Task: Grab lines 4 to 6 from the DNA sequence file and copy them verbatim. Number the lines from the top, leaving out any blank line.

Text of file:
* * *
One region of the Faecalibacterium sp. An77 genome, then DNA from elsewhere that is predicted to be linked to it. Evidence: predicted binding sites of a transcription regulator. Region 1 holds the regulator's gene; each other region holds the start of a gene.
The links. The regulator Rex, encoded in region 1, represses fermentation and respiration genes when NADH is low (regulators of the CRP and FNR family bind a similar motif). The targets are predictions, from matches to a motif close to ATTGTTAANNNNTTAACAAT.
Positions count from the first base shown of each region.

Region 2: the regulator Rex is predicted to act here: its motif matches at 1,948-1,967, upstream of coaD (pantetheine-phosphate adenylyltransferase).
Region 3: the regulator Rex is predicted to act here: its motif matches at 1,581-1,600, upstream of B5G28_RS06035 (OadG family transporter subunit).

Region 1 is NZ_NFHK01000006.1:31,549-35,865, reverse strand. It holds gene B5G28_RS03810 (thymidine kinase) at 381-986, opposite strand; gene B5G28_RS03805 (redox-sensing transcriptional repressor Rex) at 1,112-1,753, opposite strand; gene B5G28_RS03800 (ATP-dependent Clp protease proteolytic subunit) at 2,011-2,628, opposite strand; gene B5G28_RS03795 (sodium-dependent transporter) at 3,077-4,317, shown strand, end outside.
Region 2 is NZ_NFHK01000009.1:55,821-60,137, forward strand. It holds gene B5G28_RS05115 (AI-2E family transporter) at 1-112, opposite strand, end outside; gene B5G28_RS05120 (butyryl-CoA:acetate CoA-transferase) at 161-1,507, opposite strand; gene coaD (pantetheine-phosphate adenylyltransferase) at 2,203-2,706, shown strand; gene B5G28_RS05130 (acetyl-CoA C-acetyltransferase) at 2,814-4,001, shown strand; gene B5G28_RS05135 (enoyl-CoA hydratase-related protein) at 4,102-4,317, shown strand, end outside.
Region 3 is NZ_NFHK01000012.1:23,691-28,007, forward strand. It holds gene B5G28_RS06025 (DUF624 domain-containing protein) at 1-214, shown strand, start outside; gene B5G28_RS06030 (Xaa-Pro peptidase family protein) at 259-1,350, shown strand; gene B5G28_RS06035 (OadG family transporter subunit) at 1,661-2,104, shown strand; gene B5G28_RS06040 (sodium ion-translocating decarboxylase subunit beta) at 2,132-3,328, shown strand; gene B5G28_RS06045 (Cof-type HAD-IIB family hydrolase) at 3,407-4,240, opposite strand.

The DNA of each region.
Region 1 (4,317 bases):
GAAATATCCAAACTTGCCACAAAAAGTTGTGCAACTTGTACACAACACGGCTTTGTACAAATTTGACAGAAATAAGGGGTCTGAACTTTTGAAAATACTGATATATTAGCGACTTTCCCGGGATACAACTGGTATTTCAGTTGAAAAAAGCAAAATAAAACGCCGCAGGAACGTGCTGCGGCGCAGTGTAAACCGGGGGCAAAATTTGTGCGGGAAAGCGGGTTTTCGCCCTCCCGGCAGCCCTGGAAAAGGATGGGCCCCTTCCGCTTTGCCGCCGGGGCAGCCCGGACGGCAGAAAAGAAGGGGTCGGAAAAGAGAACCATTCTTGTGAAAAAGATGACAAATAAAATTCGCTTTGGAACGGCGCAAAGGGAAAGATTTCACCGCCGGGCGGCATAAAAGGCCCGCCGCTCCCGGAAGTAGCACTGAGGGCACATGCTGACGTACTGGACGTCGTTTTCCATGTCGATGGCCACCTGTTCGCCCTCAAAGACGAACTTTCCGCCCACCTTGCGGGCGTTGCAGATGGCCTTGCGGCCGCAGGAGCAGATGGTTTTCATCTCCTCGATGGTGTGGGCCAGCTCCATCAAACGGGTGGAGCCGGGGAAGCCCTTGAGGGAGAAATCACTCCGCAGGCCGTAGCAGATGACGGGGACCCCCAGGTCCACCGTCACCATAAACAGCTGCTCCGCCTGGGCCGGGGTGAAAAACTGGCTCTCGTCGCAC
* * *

Region 2: the regulator Rex is predicted to act here: its motif matches at 1,948-1,967, upstream of coaD (pantetheine-phosphate adenylyltransferase).
Region 3: the regulator Rex is predicted to act here: its motif matches at 1,581-1,600, upstream of B5G28_RS06035 (OadG family transporter subunit).

Region 1 is NZ_NFHK01000006.1:31,549-35,865, reverse strand. It holds gene B5G28_RS03810 (thymidine kinase) at 381-986, opposite strand; gene B5G28_RS03805 (redox-sensing transcriptional repressor Rex) at 1,112-1,753, opposite strand; gene B5G28_RS03800 (ATP-dependent Clp protease proteolytic subunit) at 2,011-2,628, opposite strand; gene B5G28_RS03795 (sodium-dependent transporter) at 3,077-4,317, shown strand, end outside.